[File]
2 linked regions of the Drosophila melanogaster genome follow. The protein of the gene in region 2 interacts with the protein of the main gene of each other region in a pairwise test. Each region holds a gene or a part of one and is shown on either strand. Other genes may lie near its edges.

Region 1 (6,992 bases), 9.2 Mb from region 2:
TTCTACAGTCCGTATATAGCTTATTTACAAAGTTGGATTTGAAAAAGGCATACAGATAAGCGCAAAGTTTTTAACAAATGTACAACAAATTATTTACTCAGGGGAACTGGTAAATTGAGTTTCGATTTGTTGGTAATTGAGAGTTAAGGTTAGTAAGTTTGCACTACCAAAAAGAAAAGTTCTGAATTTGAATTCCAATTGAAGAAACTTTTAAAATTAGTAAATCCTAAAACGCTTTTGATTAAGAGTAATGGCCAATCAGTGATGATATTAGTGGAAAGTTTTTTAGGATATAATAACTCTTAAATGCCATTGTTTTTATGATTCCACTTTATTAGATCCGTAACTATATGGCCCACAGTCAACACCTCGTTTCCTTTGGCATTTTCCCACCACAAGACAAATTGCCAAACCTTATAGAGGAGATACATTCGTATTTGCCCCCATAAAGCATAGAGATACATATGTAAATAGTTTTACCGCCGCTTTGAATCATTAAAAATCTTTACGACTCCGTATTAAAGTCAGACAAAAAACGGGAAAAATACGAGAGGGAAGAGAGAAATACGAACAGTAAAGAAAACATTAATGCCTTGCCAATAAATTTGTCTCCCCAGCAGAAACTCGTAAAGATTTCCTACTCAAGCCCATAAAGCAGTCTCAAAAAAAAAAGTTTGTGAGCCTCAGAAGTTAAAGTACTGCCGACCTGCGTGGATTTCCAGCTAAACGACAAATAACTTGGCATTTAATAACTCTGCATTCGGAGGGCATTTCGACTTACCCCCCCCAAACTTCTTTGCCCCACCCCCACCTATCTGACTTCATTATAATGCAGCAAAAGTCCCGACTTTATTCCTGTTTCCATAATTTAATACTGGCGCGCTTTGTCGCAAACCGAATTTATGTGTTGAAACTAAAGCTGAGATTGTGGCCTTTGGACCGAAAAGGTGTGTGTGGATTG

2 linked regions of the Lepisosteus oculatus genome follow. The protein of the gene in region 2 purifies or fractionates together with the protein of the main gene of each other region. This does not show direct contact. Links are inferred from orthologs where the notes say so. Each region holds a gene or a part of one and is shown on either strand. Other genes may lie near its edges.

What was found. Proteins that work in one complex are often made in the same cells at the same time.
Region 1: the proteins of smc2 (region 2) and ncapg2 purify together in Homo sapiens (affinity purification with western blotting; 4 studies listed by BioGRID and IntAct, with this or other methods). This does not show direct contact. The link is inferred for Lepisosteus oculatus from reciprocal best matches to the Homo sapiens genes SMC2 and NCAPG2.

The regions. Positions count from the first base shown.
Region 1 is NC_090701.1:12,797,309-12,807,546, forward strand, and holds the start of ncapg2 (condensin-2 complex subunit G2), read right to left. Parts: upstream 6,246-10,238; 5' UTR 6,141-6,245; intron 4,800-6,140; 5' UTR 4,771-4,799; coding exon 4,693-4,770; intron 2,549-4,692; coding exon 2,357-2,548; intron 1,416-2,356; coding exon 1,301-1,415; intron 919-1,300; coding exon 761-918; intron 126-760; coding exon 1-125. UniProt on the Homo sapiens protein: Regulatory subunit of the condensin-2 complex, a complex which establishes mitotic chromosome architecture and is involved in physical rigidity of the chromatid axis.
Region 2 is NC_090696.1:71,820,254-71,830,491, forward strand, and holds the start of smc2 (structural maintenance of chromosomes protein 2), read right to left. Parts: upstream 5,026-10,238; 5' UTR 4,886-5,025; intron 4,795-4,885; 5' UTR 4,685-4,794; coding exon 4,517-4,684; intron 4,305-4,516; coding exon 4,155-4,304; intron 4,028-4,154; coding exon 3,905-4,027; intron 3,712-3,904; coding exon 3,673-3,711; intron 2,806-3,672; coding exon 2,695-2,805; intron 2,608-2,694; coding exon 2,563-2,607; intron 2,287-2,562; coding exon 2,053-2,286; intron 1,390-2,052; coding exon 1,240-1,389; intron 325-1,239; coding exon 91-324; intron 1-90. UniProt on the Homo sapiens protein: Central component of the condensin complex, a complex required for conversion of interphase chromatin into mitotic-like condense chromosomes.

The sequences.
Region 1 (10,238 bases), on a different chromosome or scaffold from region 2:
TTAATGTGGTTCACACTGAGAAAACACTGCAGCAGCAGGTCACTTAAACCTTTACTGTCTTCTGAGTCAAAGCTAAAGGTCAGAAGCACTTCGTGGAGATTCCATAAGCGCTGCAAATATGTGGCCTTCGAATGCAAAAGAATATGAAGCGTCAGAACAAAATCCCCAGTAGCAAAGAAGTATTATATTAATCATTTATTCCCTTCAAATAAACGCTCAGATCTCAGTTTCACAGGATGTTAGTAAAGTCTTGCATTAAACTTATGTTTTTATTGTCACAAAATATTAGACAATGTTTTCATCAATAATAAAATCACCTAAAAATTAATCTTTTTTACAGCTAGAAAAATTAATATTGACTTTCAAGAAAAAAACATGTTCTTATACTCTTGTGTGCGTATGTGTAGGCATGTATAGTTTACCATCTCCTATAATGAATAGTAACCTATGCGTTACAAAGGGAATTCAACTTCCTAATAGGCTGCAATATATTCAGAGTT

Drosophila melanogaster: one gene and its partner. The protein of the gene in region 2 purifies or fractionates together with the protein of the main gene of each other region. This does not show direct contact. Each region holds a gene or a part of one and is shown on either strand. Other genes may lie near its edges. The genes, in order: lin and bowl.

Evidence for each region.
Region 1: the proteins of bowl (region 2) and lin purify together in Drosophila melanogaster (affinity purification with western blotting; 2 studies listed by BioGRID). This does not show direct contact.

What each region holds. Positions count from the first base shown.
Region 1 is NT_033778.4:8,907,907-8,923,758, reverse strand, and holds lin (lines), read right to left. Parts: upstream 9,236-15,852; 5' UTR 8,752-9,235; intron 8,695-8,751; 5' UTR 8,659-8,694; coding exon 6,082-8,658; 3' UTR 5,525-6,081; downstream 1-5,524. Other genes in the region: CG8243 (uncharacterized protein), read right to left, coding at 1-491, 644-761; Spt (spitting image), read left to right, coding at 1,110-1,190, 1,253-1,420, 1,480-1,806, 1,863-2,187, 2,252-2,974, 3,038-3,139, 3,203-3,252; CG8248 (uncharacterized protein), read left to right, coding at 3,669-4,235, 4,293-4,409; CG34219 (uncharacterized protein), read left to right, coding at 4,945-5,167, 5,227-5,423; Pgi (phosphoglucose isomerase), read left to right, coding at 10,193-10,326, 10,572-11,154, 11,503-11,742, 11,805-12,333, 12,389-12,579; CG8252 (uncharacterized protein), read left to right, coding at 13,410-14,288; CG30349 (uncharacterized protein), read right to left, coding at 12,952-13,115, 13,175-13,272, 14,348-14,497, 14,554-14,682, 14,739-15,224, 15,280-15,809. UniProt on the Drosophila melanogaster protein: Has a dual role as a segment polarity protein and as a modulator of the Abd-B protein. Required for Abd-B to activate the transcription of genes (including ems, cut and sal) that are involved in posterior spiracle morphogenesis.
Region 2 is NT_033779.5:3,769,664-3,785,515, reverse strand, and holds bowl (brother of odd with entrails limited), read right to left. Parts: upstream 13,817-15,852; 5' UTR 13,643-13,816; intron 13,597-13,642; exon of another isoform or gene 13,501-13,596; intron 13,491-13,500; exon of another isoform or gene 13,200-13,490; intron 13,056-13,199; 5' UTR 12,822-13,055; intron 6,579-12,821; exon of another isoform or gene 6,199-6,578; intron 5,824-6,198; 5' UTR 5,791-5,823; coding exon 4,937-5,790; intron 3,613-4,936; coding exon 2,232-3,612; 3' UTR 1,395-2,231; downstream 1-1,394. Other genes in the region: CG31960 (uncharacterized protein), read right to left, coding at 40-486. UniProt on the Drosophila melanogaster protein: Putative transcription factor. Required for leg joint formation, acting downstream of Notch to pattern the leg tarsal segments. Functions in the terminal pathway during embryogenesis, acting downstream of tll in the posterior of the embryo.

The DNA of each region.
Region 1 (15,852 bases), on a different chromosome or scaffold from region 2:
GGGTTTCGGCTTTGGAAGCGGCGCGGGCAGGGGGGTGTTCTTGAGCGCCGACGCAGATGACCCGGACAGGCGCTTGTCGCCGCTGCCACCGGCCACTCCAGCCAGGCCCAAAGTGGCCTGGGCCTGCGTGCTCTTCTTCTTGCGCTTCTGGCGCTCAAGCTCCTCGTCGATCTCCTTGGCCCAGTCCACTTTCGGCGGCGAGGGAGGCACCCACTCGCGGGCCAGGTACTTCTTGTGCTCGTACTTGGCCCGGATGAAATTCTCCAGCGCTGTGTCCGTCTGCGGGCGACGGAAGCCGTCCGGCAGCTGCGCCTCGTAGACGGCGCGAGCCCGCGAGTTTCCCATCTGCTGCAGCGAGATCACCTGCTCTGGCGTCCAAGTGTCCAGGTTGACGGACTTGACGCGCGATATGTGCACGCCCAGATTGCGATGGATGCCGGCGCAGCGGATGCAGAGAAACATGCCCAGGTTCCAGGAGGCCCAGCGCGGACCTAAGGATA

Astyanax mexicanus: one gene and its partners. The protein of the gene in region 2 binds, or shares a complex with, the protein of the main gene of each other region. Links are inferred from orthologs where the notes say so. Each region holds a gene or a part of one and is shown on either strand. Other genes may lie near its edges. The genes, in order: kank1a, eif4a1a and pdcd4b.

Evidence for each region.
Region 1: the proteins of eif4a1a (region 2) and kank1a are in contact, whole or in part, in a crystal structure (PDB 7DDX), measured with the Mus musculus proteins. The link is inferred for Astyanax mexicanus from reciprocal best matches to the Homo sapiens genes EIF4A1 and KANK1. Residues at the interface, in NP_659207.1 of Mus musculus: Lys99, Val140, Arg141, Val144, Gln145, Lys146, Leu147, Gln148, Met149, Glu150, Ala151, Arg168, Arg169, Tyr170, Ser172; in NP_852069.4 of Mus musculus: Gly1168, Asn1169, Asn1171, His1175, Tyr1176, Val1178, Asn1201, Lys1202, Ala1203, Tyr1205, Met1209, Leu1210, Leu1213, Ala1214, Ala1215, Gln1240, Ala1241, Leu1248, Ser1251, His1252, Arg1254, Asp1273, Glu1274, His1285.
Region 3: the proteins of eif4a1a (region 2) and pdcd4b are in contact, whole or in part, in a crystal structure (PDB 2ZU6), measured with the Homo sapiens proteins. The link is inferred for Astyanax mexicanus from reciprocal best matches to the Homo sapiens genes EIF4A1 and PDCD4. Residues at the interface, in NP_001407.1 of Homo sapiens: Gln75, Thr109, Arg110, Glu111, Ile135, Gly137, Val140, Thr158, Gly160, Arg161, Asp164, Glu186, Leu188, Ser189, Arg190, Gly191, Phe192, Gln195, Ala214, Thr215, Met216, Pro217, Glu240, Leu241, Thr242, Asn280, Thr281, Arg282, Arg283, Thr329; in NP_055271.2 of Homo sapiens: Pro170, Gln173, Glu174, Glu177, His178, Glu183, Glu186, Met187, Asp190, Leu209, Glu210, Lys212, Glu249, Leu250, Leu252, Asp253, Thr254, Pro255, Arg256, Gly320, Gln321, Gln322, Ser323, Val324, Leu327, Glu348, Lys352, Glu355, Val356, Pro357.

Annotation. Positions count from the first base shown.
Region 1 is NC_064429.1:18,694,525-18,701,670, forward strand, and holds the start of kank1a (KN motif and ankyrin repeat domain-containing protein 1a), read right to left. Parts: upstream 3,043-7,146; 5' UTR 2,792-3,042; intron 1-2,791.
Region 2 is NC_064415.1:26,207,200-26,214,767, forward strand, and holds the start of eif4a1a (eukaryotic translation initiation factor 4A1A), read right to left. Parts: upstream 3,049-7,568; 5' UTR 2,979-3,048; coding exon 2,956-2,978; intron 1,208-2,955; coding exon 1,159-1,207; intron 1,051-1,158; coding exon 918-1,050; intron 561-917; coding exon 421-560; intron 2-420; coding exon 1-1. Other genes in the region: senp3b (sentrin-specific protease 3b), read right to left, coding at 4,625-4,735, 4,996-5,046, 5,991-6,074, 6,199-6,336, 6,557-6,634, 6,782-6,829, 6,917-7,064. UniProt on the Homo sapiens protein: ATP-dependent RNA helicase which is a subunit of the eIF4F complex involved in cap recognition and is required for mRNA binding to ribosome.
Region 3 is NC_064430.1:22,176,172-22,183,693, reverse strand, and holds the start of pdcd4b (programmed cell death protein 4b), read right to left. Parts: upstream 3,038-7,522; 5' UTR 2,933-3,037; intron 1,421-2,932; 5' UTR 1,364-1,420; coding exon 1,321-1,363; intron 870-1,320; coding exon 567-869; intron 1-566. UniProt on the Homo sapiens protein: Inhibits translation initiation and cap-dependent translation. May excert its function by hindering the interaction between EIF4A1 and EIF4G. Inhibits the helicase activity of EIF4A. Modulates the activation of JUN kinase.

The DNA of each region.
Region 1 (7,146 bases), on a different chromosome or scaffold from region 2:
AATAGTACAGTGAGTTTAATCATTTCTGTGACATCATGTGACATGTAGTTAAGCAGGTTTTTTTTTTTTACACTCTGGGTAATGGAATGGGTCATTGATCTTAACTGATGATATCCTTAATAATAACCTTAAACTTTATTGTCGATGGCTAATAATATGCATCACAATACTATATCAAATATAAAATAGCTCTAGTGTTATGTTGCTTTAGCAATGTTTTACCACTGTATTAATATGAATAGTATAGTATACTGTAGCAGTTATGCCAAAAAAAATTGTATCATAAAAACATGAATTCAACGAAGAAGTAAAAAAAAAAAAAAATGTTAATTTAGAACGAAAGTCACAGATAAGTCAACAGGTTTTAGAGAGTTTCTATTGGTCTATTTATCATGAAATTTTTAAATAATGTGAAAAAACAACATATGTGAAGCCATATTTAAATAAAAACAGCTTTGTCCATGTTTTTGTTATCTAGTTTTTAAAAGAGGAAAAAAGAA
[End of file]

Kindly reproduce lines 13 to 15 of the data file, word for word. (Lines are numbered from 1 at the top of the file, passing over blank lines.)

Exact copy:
Drosophila melanogaster: one gene and its partner. The protein of the gene in region 2 purifies or fractionates together with the protein of the main gene of each other region. This does not show direct contact. Each region holds a gene or a part of one and is shown on either strand. Other genes may lie near its edges. The genes, in order: lin and bowl.

Evidence for each region.
Region 1: the proteins of bowl (region 2) and lin purify together in Drosophila melanogaster (affinity purification with western blotting; 2 studies listed by BioGRID). This does not show direct contact.